Updated: Jun 23, 2020
If we agree that compassionate leadership is a ‘good’ thing, and I suspect we do, who is responsible for making it happen?
It’s easy to complain about the organisations we work in. We all do it. It might even be productive sometimes, but there is something interesting about complaining about our workplaces. Usually, when we are complaining, we are delegating responsibility for changing things for the better to others. Usually, in our view, we delegate responsibility for changing things to others who are managing us and who, as far as we can see, seem incapable of grasping obvious solutions. Complaining is easy but I wonder if it often has to do with our own view of what it means to be a manager and a leader.
Now, the science of management is an interesting field. I’ve spent some time over a long career in the NHS thinking about management, being managed, managing large teams, and teaching management theory. I’ve also spent some time thinking about leadership. Here is some of what I’ve learned.
There are over a thousand definitions of management. These definitions depend on theoretical perspectives with economists considering management as a resource, bureaucrats viewing management as a system of authority to achieve goals, and sociologists thinking of managers as the social elite. There is some agreement that management can be defined across functions: planning, organizing, actuating and controlling. However, whatever the theoretical slant, traditional conceptualisations of management tend to view the ‘functions’ of management and the ‘role’ of management in much the same way. A designated individual (or, perhaps, groups of individuals) in an organisation undertake certain functions to control and deliver desired goals for that organisation with a workforce. In this traditional position, the role of ‘manager’ and ‘leader’ are seen as the same thing: managers lead, usually exclusively.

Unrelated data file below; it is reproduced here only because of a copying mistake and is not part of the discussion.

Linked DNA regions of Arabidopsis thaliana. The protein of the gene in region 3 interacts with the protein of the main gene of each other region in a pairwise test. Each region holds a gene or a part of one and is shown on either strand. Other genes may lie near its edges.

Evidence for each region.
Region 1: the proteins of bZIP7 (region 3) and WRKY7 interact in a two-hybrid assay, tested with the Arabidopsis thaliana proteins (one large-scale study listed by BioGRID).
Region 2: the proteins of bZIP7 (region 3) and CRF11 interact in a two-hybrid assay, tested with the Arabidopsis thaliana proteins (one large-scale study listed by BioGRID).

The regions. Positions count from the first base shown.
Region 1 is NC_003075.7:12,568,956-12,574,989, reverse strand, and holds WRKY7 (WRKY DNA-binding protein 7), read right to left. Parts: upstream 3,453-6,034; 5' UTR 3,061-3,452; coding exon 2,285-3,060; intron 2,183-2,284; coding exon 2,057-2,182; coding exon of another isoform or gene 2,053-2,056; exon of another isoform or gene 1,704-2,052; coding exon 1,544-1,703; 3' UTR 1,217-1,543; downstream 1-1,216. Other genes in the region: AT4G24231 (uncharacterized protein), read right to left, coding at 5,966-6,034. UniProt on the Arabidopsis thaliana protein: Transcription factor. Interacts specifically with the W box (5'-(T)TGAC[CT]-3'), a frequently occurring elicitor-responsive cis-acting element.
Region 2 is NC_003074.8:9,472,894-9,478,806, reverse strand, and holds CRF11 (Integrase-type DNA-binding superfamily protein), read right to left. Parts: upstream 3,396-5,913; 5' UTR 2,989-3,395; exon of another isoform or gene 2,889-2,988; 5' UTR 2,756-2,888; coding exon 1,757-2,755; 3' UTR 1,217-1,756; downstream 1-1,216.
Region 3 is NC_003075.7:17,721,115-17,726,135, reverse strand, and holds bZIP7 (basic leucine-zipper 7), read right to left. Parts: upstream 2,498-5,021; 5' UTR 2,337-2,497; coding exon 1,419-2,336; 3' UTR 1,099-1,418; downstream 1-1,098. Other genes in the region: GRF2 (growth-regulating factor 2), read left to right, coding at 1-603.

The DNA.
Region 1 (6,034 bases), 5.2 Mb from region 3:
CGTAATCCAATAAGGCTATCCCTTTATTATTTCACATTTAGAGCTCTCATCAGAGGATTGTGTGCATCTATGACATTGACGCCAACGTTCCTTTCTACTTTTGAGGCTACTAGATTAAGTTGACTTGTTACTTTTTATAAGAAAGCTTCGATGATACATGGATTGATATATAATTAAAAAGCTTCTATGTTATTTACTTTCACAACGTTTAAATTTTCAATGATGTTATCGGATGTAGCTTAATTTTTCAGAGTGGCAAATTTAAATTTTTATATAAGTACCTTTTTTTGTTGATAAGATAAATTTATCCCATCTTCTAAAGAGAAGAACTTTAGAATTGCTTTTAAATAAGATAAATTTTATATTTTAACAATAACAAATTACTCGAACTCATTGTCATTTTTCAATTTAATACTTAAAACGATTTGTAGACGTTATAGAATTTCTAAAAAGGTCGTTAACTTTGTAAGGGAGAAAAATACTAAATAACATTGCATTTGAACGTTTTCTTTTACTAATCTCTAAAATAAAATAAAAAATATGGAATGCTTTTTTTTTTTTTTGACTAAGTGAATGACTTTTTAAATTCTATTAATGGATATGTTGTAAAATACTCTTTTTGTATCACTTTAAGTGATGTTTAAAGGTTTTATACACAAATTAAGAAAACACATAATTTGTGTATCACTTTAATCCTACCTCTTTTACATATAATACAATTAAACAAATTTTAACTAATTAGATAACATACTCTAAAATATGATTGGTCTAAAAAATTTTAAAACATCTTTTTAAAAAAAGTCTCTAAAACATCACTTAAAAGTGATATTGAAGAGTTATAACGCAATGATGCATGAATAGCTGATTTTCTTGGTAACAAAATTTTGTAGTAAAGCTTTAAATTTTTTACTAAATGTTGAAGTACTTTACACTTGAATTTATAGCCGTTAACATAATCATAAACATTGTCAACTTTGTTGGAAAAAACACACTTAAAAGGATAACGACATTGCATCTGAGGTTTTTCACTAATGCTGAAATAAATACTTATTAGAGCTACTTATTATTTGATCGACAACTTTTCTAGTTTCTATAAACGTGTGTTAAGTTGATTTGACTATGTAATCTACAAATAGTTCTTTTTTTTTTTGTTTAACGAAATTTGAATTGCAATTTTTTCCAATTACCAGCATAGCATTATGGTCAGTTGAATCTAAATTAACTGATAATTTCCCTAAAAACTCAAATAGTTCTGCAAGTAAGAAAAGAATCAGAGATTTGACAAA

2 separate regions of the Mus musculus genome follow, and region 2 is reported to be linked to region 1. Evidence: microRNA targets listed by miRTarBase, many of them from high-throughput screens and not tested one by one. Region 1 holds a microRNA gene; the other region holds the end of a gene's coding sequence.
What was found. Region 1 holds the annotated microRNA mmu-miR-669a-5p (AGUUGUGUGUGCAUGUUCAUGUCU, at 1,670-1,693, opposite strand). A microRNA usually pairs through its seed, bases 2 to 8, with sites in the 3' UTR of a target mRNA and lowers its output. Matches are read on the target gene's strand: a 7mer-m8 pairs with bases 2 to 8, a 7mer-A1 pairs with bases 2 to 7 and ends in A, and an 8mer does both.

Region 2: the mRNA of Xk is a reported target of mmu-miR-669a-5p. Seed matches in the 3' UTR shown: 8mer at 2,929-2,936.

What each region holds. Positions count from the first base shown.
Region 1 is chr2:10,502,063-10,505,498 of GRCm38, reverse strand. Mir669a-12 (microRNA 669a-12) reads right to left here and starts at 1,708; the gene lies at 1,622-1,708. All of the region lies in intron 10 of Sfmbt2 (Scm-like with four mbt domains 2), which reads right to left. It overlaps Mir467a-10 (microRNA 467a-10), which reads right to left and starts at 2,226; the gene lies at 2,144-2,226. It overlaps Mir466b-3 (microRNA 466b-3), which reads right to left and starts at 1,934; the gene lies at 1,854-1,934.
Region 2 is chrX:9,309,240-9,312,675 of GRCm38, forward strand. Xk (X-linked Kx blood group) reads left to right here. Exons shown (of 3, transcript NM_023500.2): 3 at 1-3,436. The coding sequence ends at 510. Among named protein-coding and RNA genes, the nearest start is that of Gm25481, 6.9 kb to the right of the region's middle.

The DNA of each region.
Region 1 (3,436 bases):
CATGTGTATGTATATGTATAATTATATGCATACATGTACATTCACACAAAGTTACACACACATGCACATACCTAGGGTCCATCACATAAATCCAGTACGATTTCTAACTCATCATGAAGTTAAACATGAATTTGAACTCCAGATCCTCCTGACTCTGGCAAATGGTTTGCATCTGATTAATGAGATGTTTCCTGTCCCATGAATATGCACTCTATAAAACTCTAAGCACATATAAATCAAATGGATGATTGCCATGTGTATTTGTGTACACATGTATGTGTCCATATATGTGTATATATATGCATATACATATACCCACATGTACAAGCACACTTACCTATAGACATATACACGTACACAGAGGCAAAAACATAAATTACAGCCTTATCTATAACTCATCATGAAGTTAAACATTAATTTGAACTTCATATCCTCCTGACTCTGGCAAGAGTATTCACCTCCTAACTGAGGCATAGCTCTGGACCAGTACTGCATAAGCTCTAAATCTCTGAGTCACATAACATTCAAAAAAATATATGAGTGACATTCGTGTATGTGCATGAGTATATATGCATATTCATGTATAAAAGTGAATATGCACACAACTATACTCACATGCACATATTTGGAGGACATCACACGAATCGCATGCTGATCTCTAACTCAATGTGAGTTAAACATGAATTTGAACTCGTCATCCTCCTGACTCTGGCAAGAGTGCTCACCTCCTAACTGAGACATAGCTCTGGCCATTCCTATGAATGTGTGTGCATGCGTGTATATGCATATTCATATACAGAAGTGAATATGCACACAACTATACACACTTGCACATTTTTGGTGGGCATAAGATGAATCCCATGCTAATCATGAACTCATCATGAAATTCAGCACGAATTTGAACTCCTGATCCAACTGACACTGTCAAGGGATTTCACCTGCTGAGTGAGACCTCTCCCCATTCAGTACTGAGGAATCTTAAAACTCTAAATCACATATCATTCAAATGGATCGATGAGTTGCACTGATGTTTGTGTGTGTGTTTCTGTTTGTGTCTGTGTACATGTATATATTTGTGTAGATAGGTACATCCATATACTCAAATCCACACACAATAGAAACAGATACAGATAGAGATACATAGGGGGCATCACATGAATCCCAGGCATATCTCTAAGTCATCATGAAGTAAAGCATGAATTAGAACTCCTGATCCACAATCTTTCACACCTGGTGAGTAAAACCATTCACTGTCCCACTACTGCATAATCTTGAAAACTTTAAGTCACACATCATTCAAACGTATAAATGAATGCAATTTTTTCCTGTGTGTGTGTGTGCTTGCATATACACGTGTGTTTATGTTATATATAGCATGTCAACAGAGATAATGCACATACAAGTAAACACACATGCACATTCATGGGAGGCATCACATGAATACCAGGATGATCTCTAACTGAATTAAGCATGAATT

Contemporary theorists have begun to separate the concepts of management and leadership. Unlike management, which is a designated function, contemporary thinkers suggest that leadership has nothing to do with seniority or hierarchal position in an organisation. Leadership and a pay grade are not necessarily the same thing. Further, the capacity to offer leadership to an organisation is not dependent on a formal title. Increasingly, theorists in management science are beginning to suggest that leadership is a process associated with social influence, which can maximize the efforts of other people toward a shared goal. Understanding leadership in this way has to do with recognising that every member of the team has skills and experiences that are not necessarily common to all and that these individual skills and experiences can be of major benefit to the team.
From this definition, leadership has to do with our influence on others and not authority or power, and although this view of leadership indicates that leaders need others to lead, those ‘others’ do not necessarily need to be direct reports. There are many roads to effective leadership and this definition argues that maximizing the efforts of others toward a goal is crucial. From this perspective, any member of a team can be a leader, and over time, in effective teams, leadership can be shared among team members, depending on particular interests and strengths. Pushed to a logical conclusion, this kind of shared leadership responsibility leads to the development of self-managed teams. Managers need to co-ordinate these leadership skills but they do not hold a monopoly on leadership.
So, what does this mean? It means that each of us has a responsibility in a team to work effectively toward whatever the team goal is. Importantly, though, each of us has a potential leadership function. Any one of us, can, depending on circumstances, offer leadership to the team. If we look at compassion as a desired value, all of us have a potential leadership role to play in ensuring that value is enacted in our team. How do I treat clients? How do I treat colleagues? Am I compassionate in my behaviours and am I leading others toward maximizing their own compassionate selves? Can I lead by example? We have all worked with someone who was inspiring, not necessarily in what they had to say, but in what they did. Any one of us can be that person, that leader.
If we agree that compassionate leadership is a ‘good’ thing, who is responsible for making it happen? All of us, I guess.
Rev Dr Michael Killoran Ross
Chaplain - SAS
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